Province Provides $500,000 to Support Development of Land-use Planning on East Side of Lake WinnipegPosted on August 16th, 2006
Source: Manitoba Government
The province is providing $500,000 to support land-use planning on the East Side of Lake Winnipeg which will give local communities a greater say over how resources in the region are utilized, Conservation Minister Stan Struthers announced today.
“We want the people of the area to have input into future resource use in the area and setting up a process to support land-use planning will help ensure participation in sustainable resource management,” said Struthers.
First Nations on the east side of Lake Winnipeg will apply to a newly-incorporated body created by Wabanong Nakaygum Okimawin (formerly known as the East Side Planning Initiative) to carry out individual land-use plans. Consideration of land-use planning funding applications is expected to begin once the province and the corporation develop a grant-funding agreement.
Wabanong Nakaygum Okimawin (WNO) also announced the creation of the incorporated body to serve as a foundation and guide for governments of First Nations on the east side of Lake Winnipeg to be involved in land-use planning activities that will affect their communities and traditional territories.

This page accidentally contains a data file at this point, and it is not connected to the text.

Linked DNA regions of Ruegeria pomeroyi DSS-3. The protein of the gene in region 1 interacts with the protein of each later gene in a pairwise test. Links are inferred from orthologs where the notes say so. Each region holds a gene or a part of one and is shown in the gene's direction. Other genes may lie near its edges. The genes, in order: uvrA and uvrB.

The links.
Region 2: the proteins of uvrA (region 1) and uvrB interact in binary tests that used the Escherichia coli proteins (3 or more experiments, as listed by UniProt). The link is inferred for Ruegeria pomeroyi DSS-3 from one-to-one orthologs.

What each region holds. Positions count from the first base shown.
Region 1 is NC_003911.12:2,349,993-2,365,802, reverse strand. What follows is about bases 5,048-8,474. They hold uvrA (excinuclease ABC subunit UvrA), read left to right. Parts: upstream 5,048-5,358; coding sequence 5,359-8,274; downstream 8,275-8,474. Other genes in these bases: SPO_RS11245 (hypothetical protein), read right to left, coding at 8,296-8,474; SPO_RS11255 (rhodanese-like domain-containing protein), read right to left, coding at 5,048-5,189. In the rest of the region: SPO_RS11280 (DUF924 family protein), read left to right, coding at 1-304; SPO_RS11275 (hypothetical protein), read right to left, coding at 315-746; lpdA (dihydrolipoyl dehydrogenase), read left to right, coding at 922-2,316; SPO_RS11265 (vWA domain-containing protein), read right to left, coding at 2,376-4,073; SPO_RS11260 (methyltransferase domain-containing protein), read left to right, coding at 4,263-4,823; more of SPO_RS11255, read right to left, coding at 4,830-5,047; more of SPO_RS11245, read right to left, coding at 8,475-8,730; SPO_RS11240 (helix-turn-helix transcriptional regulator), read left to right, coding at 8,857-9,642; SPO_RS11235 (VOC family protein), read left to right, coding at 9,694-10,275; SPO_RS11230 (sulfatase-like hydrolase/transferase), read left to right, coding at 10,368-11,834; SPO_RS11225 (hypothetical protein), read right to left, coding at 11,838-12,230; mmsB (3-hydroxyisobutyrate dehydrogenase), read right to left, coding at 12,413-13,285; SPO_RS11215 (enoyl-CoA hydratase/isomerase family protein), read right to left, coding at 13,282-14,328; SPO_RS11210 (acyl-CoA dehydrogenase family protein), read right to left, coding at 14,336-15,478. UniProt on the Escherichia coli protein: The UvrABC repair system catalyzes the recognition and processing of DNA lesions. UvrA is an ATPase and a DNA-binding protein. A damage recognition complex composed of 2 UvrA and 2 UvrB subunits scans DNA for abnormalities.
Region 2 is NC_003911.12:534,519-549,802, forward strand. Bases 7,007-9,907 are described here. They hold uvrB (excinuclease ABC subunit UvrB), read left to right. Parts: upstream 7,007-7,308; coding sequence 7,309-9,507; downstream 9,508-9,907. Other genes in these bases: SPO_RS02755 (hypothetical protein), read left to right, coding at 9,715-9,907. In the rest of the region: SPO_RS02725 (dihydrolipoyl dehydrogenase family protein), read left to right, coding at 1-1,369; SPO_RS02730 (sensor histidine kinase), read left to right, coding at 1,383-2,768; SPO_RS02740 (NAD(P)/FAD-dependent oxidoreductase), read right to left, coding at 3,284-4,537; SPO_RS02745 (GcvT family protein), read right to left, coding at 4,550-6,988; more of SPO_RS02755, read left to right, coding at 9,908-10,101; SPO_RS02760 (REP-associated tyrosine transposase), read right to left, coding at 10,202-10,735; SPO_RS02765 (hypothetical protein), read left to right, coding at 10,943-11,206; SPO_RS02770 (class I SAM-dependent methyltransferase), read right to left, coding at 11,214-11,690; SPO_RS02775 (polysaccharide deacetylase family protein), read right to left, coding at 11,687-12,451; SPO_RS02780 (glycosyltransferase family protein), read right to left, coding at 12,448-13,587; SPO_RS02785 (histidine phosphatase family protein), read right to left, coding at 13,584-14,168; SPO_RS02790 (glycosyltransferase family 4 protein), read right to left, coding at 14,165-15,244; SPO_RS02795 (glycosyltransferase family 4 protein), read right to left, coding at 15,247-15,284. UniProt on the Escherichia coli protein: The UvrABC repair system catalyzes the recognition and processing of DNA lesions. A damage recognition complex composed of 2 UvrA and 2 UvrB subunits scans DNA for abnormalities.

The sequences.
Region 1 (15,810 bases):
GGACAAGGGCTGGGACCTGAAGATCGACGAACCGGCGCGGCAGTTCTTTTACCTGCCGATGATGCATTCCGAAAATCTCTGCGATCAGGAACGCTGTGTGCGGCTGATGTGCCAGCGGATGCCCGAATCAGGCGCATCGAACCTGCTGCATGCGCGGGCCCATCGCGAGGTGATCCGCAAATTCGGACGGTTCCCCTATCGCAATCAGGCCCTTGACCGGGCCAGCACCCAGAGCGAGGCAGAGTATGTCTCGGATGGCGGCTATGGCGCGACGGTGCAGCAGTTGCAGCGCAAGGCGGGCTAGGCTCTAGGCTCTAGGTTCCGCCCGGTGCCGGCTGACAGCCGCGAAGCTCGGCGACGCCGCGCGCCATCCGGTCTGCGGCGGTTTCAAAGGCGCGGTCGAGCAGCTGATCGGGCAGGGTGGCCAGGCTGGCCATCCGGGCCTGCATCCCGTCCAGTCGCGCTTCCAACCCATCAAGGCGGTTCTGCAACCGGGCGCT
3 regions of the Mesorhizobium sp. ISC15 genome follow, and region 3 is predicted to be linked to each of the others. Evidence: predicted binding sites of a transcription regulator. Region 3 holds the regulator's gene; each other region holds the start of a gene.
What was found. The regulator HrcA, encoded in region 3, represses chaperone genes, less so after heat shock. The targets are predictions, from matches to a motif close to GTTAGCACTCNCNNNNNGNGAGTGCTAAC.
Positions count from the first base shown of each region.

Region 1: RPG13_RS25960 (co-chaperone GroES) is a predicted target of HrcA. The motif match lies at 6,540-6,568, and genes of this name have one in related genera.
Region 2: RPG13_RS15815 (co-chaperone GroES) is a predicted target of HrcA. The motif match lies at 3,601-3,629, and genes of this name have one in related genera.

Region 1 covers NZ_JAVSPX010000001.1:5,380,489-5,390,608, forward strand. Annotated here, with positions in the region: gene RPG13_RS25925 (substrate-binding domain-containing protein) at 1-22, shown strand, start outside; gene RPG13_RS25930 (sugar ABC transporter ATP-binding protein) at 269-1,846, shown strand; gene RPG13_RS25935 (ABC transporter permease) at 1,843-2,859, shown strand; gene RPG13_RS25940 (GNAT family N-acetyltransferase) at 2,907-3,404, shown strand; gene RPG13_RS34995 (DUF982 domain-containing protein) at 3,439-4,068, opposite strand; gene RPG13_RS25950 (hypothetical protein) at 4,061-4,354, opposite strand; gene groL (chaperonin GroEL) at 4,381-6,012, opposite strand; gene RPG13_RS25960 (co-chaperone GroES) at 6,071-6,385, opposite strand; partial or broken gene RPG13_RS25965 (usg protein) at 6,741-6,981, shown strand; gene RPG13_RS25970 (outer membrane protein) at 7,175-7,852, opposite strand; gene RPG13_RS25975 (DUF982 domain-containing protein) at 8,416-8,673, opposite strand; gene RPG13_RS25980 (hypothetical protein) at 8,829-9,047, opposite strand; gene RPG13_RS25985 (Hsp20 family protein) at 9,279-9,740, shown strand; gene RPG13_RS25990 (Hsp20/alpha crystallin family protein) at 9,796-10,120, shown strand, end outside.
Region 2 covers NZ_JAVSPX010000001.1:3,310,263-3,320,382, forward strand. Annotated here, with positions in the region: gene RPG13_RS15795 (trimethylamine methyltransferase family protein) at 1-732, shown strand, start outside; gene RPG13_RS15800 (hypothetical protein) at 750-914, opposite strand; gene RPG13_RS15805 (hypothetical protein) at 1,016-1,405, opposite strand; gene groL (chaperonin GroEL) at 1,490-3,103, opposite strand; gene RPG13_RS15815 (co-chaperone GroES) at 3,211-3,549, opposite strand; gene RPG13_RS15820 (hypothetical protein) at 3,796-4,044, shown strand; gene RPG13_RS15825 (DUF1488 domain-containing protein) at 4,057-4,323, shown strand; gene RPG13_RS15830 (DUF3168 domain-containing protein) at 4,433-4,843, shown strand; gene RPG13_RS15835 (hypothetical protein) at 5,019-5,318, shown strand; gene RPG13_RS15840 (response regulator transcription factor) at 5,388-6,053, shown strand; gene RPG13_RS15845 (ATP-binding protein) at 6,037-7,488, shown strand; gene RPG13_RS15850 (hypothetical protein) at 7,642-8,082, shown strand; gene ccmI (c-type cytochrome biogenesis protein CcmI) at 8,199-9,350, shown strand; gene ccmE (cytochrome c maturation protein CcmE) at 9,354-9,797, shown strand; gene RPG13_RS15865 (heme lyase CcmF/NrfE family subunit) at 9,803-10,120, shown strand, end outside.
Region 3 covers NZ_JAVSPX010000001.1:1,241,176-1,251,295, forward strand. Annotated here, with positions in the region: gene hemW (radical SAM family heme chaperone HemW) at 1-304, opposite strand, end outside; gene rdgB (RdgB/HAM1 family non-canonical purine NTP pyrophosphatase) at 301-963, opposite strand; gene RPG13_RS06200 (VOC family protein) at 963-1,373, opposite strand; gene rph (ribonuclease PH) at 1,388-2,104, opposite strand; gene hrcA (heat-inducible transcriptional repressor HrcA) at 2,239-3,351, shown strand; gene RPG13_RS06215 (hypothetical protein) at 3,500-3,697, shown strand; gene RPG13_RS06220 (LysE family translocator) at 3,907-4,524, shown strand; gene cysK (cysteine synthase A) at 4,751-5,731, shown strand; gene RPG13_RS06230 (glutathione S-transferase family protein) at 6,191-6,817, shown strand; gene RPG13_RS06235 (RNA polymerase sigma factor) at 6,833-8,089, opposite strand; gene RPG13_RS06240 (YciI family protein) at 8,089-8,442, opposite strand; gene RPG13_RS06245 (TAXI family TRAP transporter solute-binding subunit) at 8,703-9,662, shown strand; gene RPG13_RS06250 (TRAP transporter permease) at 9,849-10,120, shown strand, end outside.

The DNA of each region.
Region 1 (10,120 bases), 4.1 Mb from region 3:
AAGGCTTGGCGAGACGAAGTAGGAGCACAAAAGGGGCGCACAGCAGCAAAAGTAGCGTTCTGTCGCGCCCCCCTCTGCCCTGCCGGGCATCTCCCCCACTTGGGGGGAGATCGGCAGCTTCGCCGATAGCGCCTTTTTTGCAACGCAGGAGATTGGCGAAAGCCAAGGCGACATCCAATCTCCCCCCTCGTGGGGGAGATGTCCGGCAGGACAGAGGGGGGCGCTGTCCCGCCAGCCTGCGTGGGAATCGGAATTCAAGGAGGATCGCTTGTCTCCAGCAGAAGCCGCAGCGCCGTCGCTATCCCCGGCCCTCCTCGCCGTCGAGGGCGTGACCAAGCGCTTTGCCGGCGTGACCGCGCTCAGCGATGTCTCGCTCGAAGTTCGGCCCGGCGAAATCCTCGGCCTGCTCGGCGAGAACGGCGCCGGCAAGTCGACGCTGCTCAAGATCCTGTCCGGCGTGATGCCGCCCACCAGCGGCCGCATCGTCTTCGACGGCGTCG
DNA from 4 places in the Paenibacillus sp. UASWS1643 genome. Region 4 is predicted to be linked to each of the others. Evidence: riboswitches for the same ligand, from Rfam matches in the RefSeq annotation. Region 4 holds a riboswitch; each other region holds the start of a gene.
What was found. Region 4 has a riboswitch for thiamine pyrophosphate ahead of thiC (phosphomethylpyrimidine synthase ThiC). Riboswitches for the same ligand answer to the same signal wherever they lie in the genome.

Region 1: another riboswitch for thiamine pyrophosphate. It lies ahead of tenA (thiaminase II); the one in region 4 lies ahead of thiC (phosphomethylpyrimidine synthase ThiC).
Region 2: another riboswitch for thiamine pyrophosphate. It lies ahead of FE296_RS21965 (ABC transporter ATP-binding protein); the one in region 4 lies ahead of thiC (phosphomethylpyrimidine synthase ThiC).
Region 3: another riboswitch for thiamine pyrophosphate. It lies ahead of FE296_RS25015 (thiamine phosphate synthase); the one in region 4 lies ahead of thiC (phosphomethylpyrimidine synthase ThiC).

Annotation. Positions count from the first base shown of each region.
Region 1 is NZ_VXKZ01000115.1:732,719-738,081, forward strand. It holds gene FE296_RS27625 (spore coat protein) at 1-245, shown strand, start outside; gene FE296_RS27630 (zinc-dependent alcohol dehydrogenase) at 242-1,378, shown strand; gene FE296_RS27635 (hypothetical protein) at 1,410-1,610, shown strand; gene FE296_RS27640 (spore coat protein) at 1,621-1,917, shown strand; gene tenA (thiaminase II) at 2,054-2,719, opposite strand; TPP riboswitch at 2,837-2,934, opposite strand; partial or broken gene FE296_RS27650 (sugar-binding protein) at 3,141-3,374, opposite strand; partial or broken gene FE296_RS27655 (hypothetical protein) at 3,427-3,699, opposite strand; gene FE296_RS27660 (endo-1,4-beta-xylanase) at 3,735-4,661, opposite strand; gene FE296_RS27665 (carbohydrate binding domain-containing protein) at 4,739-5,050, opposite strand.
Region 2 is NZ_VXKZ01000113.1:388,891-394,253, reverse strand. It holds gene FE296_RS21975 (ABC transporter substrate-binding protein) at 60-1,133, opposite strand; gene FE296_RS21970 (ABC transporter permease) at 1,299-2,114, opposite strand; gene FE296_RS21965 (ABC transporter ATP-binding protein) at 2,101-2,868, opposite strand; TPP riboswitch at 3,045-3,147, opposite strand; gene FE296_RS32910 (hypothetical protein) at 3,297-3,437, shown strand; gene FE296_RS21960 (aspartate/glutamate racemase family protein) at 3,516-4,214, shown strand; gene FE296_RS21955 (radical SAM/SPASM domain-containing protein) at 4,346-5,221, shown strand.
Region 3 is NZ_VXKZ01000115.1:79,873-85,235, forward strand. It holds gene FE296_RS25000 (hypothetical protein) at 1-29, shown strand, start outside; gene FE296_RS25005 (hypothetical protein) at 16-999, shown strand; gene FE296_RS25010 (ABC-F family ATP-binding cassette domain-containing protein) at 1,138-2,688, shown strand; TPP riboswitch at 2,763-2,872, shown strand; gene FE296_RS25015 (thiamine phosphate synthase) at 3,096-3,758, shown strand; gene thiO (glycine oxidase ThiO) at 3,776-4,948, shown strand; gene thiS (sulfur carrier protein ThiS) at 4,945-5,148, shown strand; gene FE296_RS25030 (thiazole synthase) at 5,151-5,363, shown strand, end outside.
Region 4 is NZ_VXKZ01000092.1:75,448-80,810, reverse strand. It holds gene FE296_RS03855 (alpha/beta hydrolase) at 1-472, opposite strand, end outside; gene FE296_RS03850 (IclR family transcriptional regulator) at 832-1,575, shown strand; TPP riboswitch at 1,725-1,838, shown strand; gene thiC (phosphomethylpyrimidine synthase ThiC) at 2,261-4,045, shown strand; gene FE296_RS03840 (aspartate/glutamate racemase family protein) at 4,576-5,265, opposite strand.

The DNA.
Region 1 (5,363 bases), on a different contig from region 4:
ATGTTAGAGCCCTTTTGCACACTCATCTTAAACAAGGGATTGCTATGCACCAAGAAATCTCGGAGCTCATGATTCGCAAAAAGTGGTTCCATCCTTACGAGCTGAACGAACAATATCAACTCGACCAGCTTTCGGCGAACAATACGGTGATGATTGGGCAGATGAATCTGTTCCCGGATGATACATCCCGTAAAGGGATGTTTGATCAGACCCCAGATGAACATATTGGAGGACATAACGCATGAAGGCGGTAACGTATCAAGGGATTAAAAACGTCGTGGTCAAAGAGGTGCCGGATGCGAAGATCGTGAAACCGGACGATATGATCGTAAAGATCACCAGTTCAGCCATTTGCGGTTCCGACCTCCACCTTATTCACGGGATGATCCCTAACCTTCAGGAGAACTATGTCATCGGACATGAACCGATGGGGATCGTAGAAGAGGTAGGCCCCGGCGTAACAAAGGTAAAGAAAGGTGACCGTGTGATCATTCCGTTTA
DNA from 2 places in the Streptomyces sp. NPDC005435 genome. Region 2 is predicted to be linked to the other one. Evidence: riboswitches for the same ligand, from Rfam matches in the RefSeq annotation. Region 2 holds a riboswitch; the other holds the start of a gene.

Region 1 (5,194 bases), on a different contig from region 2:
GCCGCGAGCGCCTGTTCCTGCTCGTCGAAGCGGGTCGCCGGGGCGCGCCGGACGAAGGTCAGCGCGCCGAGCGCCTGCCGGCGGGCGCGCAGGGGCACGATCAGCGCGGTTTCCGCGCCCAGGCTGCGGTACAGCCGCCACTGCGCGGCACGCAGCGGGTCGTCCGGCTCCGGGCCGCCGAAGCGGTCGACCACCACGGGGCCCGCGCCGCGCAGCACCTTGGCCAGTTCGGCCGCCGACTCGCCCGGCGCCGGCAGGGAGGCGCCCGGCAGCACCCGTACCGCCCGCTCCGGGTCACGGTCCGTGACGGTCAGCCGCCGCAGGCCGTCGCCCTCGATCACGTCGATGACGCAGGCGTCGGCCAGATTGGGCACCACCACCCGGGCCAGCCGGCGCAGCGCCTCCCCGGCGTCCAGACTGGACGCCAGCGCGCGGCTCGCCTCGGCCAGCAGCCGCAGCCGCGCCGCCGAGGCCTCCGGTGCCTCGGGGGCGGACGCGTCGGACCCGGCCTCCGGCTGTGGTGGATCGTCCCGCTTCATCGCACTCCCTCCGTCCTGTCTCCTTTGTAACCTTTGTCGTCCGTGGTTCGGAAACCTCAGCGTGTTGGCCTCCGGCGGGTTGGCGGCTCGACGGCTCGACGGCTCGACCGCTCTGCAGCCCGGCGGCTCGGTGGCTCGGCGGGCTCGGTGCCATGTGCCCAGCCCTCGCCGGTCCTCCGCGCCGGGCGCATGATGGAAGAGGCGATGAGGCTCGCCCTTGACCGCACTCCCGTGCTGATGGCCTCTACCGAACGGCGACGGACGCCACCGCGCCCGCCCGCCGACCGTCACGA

“The WNO process continues to represent a significant step forward for our people,” said Nelson Keeper, chair, WNO executive committee of chiefs. “The funding reinforces the province’s commitment to working with First Nations to develop long-term plans that will protect our land, the environment and the future of our people.”
The WNO was established in 2000. The name was changed in 2005 to better reflect First Nations people who represent more than 96 per cent of the population on the east side.
The goal of WNO is to develop a broad-area plan for the east side of Lake Winnipeg. The plan would ensure protection of the environment and boreal forest in the region as well as consider plans for sustainable land and resource development. Land-use planning is the next logical and critical component to that process. WNO was also established to ensure direct involvement of First Nations in future initiatives and potential sustainable development on the east side of Lake Winnipeg.